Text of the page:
Anyone who is even a little interested in beer has certainly come across Guinness dark beer. It was this brand of beer that made the Stout style famous practically all over the world. This dark, almost black, dry beer with a chocolate-coffee flavor is one of the most characteristic beer styles, which takes a prominent place among beer classics.
Classic stout has become the starting point for many variations on this style, which are gaining great popularity among craft breweries and craft beer lovers.
Its history begins in the British Isles in the first half of the 18th century and is inextricably linked to the history of porter, which has long been synonymous with stout. You can read about the details of the evolution of both styles in our text on the blog "Stout, the story of Porter's fall"
In this text, we will try to present the variety of variations of classic Stout, their characteristic features and look at it from a brewing point of view.
Different versions of Stout.
Nowadays, this style is brewed in many versions. From light and dry, through stronger, creamier and even sweet in taste, to extremely strong versions known as RIS or Russian Imperial Stout. There are also heavily hopped stouts, known as American Stout, smoked versions of Smoked Stout or even those with the addition of dark fruit. Let's look at the most popular of them.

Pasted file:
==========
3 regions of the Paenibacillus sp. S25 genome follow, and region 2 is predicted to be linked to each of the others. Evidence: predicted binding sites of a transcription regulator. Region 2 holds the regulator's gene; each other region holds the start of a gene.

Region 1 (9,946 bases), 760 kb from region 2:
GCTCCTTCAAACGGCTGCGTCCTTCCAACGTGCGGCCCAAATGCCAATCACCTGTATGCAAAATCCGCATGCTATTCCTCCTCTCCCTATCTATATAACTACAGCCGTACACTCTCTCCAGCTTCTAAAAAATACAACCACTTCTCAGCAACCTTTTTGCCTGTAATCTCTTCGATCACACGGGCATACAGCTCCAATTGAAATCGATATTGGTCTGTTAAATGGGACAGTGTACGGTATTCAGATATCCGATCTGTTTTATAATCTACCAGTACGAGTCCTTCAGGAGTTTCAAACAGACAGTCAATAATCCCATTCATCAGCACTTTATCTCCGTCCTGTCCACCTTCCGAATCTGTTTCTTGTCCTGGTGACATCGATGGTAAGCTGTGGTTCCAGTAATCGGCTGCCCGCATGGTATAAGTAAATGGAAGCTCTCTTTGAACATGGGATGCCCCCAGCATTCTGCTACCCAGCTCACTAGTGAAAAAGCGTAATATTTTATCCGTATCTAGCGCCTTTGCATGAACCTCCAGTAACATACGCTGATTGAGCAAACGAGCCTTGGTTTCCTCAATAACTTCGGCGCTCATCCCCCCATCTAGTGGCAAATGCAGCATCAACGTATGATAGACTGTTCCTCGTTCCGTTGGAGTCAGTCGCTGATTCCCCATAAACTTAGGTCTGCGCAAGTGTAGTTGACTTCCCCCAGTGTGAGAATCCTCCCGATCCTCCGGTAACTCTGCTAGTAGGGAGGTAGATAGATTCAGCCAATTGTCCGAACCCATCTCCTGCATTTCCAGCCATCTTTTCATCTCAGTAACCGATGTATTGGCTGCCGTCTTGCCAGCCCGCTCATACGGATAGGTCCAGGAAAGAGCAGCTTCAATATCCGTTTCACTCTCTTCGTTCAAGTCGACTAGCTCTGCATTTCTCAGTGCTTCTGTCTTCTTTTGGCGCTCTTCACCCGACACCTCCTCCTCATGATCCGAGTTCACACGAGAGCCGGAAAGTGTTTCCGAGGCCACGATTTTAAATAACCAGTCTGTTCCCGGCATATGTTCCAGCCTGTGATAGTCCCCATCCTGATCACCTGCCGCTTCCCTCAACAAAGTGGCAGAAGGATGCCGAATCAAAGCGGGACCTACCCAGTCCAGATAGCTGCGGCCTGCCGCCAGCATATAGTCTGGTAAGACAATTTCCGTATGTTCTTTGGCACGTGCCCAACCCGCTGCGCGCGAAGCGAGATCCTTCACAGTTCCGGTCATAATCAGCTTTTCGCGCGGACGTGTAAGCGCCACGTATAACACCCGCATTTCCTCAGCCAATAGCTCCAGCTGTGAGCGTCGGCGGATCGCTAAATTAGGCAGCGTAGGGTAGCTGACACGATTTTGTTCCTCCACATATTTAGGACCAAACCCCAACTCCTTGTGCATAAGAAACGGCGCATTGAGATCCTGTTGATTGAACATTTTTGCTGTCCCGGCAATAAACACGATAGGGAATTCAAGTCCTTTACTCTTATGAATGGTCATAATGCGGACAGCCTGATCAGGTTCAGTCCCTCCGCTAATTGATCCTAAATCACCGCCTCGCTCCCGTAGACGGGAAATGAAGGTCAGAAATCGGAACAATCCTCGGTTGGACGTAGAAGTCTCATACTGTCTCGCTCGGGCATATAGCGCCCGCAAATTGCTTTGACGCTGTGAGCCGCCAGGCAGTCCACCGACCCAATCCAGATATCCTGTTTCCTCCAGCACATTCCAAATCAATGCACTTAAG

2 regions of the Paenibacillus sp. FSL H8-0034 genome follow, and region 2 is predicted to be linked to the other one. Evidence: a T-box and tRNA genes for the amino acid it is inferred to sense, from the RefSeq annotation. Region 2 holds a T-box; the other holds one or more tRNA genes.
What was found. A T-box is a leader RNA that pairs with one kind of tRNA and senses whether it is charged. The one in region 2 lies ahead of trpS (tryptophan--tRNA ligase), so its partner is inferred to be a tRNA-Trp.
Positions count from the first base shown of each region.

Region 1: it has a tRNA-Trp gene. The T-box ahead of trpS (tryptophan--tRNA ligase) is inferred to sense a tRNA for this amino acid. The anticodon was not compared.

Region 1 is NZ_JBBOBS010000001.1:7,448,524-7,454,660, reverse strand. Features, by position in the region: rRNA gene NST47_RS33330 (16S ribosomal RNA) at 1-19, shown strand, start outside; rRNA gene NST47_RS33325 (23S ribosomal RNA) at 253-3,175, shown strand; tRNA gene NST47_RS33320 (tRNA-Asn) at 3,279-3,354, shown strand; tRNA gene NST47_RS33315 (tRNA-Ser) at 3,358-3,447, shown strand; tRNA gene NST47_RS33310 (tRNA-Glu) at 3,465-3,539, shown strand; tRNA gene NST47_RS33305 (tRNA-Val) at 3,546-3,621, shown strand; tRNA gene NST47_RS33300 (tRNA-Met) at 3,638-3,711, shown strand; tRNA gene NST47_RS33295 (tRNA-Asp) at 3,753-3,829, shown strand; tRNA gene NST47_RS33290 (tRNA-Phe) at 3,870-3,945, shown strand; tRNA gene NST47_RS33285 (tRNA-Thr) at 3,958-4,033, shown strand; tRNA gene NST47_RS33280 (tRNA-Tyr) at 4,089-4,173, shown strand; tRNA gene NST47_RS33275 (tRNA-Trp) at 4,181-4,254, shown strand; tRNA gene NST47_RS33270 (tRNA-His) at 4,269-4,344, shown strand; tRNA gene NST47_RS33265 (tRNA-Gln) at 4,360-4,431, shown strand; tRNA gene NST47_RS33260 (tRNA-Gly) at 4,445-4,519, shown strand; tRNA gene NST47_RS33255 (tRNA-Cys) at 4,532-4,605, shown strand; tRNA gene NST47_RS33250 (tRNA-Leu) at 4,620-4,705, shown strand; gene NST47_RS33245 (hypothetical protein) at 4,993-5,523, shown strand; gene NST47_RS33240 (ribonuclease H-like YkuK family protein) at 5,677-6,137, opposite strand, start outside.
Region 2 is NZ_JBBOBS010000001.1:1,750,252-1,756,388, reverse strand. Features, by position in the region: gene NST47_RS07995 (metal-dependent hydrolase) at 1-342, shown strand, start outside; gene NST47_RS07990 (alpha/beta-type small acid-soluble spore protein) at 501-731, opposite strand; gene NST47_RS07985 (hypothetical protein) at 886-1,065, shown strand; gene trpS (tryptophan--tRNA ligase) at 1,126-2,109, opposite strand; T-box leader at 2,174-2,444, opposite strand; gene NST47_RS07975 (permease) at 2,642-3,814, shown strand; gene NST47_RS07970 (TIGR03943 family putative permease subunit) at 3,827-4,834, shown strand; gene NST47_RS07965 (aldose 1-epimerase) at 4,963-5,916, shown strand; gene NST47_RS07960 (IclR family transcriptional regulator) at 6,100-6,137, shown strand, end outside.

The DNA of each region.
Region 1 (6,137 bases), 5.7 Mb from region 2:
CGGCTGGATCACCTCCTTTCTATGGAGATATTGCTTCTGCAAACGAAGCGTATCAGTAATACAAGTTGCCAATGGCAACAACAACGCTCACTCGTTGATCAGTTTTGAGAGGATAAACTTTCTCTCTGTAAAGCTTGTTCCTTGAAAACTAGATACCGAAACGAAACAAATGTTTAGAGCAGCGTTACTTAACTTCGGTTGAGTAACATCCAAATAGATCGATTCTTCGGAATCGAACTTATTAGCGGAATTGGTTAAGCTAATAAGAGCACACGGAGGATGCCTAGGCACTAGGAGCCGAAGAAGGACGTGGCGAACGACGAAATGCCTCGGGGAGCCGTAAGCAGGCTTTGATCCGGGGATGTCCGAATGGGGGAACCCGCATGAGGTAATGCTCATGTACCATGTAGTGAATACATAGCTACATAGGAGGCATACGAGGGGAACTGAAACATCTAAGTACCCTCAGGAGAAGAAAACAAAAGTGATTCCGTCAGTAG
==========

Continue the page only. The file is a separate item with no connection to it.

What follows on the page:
Irish Dry Stout This is the popular and most classic version of this style. Dark, even black, opaque beer. The dominant flavor is roasted malts, cereals, coffee and dark chocolate. The taste may be mild or drier with chocolate, with greater bitterness coming largely from roasted malts. A slight astringent astringency may be characteristic, resulting from the use of roasted barley. Too strong is an undesirable feature. Thick, creamy, beige foam. Hopped mainly for bitterness, hop aromas undetectable or at a very low level, IBU value: 25-40. Initial gravity ranges between 9° and 11° BLG (OG: 1.036 – 1.044) Alcohol level 4% - 4.5%.
Most popular commercial examples: Guinness Draught, Beamish Irish Stout, Murphy's Irish Stout,